Friday, November 11, 2005

Well, I'll be!

"Every victory brings another...."

The House of Representatives has been debating a so-called "deficit reduction" bill that proposes cuts across a variety of social programs - including Food Stamps, Medicaid, child support enforcement, and more - to the tune of a total of $54 billion over the decade. It looked for a time like another wingnut juggernaut.

But believe it or not, a group of at least titular moderate Republicans forced the House leadership to drop from the plan a provision to open up the Arctic National Wildlife Refuge in Alaska to oil drilling, AP reported late Wednesday. The GOPper minif├╝hrers
also dropped from the budget document plans to allow states to authorize oil and gas drilling off the Atlantic and Pacific coasts - regions currently under a drilling moratorium.

The actions were a stunning setback for those who have tried for years to open a coastal strip of the Arctic National Wildlife Refuge, or ANWR, to oil development, and a victory for environmentalists, who have lobbied hard against the drilling provisions.
A group of 25 House Republicans sent a letter to GOPper leaders wanting the provision stripped from the bill and saying that they could not vote for the budget if it wasn't. Given the narrow GOPper hold on the House and the overwhelming Dummycrat opposition to the measure because of the deep cuts it makes in social programs, Hastert and company knew they couldn't afford those defections.

So they dropped the provisions. And oh my Undefined Intelligent Designer of Life, the Universe, and Everything, what do you know? They still can't get the votes they need! So says the Washington Post for Friday:
House Republican leaders were forced to abruptly pull their $54 billion budget-cutting bill off the House floor yesterday, amid growing dissension in Republican ranks over spending priorities, taxes, oil exploration and the reach of government.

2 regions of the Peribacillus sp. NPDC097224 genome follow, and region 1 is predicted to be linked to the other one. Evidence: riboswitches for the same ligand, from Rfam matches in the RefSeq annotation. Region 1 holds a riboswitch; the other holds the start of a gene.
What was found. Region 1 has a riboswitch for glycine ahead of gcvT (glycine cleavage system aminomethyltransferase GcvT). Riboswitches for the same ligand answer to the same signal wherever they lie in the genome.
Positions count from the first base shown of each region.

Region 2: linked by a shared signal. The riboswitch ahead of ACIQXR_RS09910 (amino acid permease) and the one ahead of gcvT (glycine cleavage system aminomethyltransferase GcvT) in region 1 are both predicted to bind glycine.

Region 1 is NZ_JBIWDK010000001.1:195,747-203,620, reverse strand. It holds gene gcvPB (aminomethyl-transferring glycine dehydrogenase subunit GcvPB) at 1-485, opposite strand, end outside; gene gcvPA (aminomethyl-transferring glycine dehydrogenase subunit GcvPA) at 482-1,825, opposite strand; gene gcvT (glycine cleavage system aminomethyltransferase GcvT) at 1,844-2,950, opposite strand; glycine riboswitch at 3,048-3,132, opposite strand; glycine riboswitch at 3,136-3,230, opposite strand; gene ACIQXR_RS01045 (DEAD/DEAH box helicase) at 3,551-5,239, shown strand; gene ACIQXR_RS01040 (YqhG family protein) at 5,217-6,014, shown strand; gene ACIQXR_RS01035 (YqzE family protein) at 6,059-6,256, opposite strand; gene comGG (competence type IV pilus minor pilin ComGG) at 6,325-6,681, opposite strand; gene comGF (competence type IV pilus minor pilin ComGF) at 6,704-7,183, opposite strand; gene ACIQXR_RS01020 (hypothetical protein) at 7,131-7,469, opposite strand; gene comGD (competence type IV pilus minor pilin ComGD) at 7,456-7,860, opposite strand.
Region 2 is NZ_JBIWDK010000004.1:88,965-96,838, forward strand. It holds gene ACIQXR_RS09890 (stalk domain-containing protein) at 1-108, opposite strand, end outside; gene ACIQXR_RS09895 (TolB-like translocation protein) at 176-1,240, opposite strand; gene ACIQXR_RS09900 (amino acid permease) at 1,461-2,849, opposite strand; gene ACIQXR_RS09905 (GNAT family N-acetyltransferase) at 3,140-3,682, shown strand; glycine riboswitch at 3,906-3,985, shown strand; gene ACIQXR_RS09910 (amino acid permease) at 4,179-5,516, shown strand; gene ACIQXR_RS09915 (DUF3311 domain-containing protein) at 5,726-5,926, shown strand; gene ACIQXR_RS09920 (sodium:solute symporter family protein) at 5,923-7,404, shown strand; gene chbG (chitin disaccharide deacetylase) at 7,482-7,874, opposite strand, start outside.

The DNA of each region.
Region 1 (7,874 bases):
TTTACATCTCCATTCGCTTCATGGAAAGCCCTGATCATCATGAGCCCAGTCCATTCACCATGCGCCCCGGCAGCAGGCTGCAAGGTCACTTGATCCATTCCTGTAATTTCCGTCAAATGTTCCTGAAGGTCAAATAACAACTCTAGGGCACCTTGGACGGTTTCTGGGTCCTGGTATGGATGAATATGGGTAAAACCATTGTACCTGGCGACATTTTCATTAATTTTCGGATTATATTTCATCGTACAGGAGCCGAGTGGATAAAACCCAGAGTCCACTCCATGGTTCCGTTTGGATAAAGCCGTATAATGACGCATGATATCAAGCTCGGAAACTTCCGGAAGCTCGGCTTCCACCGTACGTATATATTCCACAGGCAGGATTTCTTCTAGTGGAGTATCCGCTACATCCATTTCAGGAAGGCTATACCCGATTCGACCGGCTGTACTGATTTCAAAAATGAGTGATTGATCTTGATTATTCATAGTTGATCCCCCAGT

A battle between House Republican conservatives and moderates over energy policy and federal anti-poverty and education programs left GOP leaders without enough votes to pass a budget measure they had framed as one of the most important pieces of legislation in years. ...

The House budget vote was supposed to reestablish the Republican commitment to a smaller government that would change the federal approach to Medicaid, food stamps, agriculture subsidies, student loans and a host of other programs.

But moderate Republicans made it clear that was not the way they wanted the party defined. ... [P]olicy changes were hitting the nation's most vulnerable citizens just as the party was preparing another round of tax cuts that would benefit the most affluent.
That is, another round of gutting the poor to fatten the rich - and some GOPpers are starting to feel the political winds shifting to the point where that is no longer a platform on which they wish to run.

Another attempt to pass the bleed-the-poor bill will be made next week. But, the Post says, "lawmakers conceded it will not get any easier" as GOPper "moderates" (wingnuts with some grip on reality) square off against GOPper "conservatives" (wingnuts, minus the grip).

Don't get too excited; this is yet an uphill battle and the real argument, even among the Dims, remains not whether to cut (much less whether to increase) but only how much to cut. Still, it is a hopeful sign that we might be nearer the crest of that hill than we thought a few days ago. As for ANWR, well, that too is still under threat: Senate conferees are supposedly determined to get the region opened up and may be thinking this will be their best chance for some time. The chances of keeping Big Oil's greedy mitts off ANWR remain not good, but they're better than they were.

Footnote: The Post also said that
the Senate Finance Committee broke up in disarray yesterday morning after failing to secure support for a tax package that would have extended the president's 2003 cut to the tax rates on dividends and capital gains. Joining the panel's Democrats, Sen. Olympia J. Snowe (R-Maine) declared she could not support a tax cut that primarily benefited the rich as Congress was trying to cut programs for the poor. But when the panel's chairman, Charles E. Grassley (R-Iowa), tried to win approval of a tax package without the investment tax cuts, panel conservatives refused to go along.
This despite the fact that
Bush's call to make his first-term tax cuts permanent has had so little support that Grassley drafted a bill that would simply extend some of the Bush tax cuts for a single year. Even that may go nowhere.
It seems the real wingers are sticking to their "More, more, I'm still not satisfied!" way of thinking. Considering that in the past, what has usually brought down reactionary regimes of one sort or another has been the tendency to overreach, I say, good.

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